What is Big Trouble in Little China: Boom studios


Back in the mid to late eighties John Carpenter came out with a movie that is probably second only to the Rocky Horror Picture show in being the poster child for cult movies. Big Trouble in little China told the story of mullet wearing Kurt Russel being dragged into a story of ancient Chinese demons and sorcery all in an effort to claim on a drunken bet. Well, perhaps due to the runaway success IDW is having with Ghostbusters at the moment Boom studios, probably best known for, um, making comics out of other peoples properties, has started a run on Big Trouble.


The comic picks up literally where the movie left off, complete with Wang and Maio trying to tie the knot and a demon crawling over the back of the Pork Chop Express (the characters truck and not as some may guess a euphemism for his penis). Anyway as soon as said demon makes its way into the cabin Jack does a hard u-turn and heads back to china town for some answers. Before he can get one he likes however the wing kong (ninjas) break in seeking vengeance for the death of Lo Pan. Lead by Qiang Wu it’s a short fight that ends with Wang captured and Jack(Kurt Russel) bargaining for his life. Qiang Wu will release him but for that Jack must travel the long black road to retrieve the spirits of the storms from the seven faced widow. Thus by issue two the story has kicked in with Jack, Egg and the demon Pete all aboard for a trip to a strange twisted reality where men ride turtles and salted duck eggs are worth killing for.Bigt1

Written by John Carpenter and Eric Powell, though I would question how much is Eric with some quotes and perhaps a guideline by John. The series pretty much assumes that you’ve seen the movie and can recall the broad strokes at least, though considering how the movie pretty much chucked both you and Jack in at the deep end I don’t think the comic will really stop any new comers getting into it. However I feel that anyone willing or wanting to put up with this weird Chinese mythology and confusing and demon ridden plot will have already seen the movie by now so there isn’t too much to worry about there. The problem if there is one is that the whole thing feels somewhat exaggerated from the Big Trouble I know. The falls seem more farcical, the characters slightly more exaggerated and the plot seems to be pushing on the boundary a bit more. In fact the best way I can think to describe the comic would probably be as the animated series that the movie never got. This is helped somewhat by the art by Brian Churilla. Now don’t get me wrong the art is good, it’s clear and distinctive and you can tell who everyone is. However the best example of what I’m talking about is probably Pete the demon who has now formed a master like bond with Jack and is stuck following him around. The art style makes him look somewhat cuter than you might remember him and when Jack attempts to disguise him in t-shirt and baseball cap you realise that he is the slimmer of the franchise. The originally disgusting one off creature brought back with a slightly more appealing appearance and now one of the team providing plucky comic relief although in this case also providing the muscle for some of the fight scenes.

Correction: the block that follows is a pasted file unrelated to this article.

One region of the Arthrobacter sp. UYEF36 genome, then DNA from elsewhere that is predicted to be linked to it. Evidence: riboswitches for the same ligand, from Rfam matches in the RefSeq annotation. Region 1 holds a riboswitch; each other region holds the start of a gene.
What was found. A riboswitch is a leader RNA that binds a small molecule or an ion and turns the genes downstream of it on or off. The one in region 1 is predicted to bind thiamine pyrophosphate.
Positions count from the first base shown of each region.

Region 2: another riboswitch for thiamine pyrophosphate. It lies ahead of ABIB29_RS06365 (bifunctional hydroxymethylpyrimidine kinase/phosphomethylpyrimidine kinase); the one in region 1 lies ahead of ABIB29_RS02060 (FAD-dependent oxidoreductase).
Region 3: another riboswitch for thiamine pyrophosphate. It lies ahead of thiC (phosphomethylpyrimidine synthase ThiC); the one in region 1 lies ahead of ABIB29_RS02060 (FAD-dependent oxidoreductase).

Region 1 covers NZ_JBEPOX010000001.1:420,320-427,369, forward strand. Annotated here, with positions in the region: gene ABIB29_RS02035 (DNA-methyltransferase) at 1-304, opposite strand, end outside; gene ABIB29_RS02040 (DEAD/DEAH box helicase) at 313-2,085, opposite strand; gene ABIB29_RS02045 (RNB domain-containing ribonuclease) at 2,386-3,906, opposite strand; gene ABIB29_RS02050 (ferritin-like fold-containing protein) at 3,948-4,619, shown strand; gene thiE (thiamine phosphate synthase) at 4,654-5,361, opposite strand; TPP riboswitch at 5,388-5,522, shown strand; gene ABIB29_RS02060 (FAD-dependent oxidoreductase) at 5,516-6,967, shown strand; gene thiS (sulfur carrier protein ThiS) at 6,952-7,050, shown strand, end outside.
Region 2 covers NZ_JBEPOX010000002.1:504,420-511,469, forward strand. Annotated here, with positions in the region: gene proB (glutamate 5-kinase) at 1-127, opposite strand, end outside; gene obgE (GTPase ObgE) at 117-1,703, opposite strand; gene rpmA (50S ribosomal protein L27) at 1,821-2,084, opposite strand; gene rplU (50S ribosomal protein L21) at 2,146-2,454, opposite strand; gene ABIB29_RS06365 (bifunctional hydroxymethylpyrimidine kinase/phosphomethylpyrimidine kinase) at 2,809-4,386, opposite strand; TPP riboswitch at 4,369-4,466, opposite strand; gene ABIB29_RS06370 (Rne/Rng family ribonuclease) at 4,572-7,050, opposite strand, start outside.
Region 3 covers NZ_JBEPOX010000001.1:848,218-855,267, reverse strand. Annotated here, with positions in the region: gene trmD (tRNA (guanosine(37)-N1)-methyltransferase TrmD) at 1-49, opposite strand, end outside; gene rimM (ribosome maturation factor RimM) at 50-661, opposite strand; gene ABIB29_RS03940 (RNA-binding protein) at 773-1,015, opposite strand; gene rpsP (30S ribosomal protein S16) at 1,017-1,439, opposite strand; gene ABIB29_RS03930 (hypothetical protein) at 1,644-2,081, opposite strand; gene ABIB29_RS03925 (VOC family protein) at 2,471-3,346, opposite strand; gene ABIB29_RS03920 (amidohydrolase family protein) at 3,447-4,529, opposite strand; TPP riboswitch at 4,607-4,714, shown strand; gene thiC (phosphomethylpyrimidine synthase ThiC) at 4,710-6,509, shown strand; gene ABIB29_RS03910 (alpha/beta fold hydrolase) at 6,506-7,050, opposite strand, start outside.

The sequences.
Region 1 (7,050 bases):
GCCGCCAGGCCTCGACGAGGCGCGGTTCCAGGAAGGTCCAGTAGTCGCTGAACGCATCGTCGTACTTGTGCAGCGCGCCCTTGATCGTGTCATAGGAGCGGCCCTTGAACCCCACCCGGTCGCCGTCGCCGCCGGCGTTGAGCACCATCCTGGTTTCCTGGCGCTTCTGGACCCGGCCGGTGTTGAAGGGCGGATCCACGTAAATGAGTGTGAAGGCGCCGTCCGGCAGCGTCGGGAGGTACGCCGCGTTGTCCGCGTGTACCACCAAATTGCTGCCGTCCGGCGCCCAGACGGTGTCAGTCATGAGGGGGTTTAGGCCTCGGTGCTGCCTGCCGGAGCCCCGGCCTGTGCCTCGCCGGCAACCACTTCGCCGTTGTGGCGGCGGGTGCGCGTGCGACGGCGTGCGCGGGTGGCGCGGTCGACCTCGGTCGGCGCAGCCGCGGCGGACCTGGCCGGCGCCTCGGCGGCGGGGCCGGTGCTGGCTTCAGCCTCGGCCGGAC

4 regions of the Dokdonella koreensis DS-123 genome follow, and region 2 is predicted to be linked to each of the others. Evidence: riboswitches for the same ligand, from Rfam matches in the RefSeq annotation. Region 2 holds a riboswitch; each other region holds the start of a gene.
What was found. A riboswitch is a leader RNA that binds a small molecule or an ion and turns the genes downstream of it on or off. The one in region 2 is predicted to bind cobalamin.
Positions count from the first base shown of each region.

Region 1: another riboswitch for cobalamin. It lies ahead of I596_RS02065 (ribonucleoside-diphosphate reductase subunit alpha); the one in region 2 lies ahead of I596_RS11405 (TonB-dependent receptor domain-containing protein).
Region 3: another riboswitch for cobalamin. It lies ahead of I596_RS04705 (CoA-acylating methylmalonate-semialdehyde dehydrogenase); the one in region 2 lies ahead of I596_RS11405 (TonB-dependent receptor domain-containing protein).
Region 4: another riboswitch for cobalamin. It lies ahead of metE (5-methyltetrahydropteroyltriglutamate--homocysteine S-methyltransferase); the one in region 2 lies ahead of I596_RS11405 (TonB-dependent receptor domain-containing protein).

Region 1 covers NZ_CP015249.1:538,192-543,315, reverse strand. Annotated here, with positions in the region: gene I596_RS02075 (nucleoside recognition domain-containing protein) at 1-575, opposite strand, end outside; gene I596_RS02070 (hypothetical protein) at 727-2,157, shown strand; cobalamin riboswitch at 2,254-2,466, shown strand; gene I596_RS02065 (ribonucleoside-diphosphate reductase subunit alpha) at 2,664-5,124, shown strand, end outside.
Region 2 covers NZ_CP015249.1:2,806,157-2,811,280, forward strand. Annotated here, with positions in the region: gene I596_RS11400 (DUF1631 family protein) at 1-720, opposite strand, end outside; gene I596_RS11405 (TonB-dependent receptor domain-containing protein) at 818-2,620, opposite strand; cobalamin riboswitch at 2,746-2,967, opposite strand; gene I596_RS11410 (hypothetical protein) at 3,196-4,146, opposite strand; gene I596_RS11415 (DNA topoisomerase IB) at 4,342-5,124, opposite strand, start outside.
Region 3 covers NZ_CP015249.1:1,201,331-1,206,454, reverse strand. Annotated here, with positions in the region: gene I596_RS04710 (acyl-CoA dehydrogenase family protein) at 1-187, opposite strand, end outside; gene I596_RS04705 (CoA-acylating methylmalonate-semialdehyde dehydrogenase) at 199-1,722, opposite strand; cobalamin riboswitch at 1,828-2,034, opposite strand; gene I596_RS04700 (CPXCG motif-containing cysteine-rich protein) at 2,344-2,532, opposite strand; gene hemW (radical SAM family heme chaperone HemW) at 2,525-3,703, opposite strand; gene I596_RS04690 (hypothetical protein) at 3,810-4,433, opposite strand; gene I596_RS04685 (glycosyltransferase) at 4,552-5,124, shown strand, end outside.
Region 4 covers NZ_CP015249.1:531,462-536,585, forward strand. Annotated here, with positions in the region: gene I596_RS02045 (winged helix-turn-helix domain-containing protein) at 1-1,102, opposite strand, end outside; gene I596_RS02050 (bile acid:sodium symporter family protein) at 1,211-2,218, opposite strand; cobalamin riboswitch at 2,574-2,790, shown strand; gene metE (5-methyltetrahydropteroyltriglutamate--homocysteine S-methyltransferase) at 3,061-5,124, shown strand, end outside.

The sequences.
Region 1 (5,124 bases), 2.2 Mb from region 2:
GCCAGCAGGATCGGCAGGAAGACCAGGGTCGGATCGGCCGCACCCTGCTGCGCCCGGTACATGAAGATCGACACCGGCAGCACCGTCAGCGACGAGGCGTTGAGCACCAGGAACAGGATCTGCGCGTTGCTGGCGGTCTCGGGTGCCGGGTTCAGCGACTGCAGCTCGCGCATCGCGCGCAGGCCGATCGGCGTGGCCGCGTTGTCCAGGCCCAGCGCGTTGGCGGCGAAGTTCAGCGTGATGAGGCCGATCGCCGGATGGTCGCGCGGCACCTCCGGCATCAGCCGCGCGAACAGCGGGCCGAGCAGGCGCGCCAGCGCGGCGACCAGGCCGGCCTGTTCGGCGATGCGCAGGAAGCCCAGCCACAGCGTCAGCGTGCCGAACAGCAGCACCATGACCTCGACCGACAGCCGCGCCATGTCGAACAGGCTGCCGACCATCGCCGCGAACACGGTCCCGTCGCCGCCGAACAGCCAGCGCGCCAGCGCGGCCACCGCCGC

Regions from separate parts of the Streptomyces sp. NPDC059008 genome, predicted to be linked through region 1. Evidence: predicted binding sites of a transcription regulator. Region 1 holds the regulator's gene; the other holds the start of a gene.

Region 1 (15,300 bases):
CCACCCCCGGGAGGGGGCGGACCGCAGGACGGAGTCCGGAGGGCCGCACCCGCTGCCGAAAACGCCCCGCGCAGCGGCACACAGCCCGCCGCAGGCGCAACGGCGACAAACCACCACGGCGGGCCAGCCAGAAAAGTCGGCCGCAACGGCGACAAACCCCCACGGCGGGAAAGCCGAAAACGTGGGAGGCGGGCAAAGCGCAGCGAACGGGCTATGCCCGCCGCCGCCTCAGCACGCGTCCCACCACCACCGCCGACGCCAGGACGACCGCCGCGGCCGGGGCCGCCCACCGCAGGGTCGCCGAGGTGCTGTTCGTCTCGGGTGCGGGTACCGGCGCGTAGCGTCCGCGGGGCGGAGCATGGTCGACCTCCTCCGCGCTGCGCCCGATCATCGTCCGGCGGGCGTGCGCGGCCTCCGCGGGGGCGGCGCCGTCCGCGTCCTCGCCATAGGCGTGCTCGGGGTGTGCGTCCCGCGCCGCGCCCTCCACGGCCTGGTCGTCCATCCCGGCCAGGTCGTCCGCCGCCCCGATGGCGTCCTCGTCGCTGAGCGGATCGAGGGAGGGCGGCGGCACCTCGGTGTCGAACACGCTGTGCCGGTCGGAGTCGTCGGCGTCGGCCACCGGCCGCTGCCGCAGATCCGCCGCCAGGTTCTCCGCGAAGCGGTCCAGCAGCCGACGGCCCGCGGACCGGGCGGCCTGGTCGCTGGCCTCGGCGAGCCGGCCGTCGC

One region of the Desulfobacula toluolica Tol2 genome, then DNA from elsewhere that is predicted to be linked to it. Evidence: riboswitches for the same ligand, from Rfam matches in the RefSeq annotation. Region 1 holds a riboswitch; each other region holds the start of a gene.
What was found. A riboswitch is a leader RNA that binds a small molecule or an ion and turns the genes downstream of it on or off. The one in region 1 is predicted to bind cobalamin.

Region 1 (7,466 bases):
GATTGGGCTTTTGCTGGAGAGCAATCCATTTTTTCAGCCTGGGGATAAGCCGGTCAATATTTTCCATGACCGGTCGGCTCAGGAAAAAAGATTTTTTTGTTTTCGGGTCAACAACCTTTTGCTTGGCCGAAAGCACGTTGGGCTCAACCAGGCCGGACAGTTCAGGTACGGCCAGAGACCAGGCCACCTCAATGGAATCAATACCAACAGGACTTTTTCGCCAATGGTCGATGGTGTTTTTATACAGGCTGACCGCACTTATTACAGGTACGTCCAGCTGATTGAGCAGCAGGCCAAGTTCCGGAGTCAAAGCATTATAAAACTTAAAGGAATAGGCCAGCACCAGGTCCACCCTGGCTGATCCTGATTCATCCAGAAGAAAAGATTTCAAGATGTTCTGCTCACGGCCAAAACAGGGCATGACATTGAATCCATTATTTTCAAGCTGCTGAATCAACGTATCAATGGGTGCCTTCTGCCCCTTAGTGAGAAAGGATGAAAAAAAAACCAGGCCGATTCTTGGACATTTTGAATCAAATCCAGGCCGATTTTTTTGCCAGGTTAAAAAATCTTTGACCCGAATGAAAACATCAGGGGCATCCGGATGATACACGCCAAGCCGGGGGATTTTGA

So far the series has plodded along at a leisurely pace, though I believe the plot is planned to be a small five or six issues long run with a follow up series depending on the results before they decide whether to go the whole hog and do a full series. This has meant a few distractions from the plot as Jack strangely chooses to reminisce about past romantic encounters once an issue on cue. This feels a bit jarring not least because it turns out that Big Trouble was not Jacks first dance with the devil by the pale moonlight as he has tangled with cults trying to resurrect demons and dated Vampires out for his blood. This feels a bit false from the Jack we saw in the movie and even the one running around the book and at about a page each I wonder if this is designed merely for the smirk factor or if they are trying to set up these kind of things now for the series they hope will follow where Jack will no doubt battle mummies and robots. Though it has an unexpected twist come issue four, that I won’t spoil I’m still wondering about it.

In the end the series is true enough to the movie that I would recommend it to anyone who enjoyed the film and it’s certainly better than a lot being put out by some of the bigger publishing houses at the moment.

In terms of eighties adaptations I would say that it is not yet up there with what IDW is doing with the Ghostbusters but it is certainly better than pretty much anything Moonstone has done with Buckaroo Banzai.


Big Trouble is available from Boom studios and is currently up to issue four and available from all good and a few bad comic book shops.



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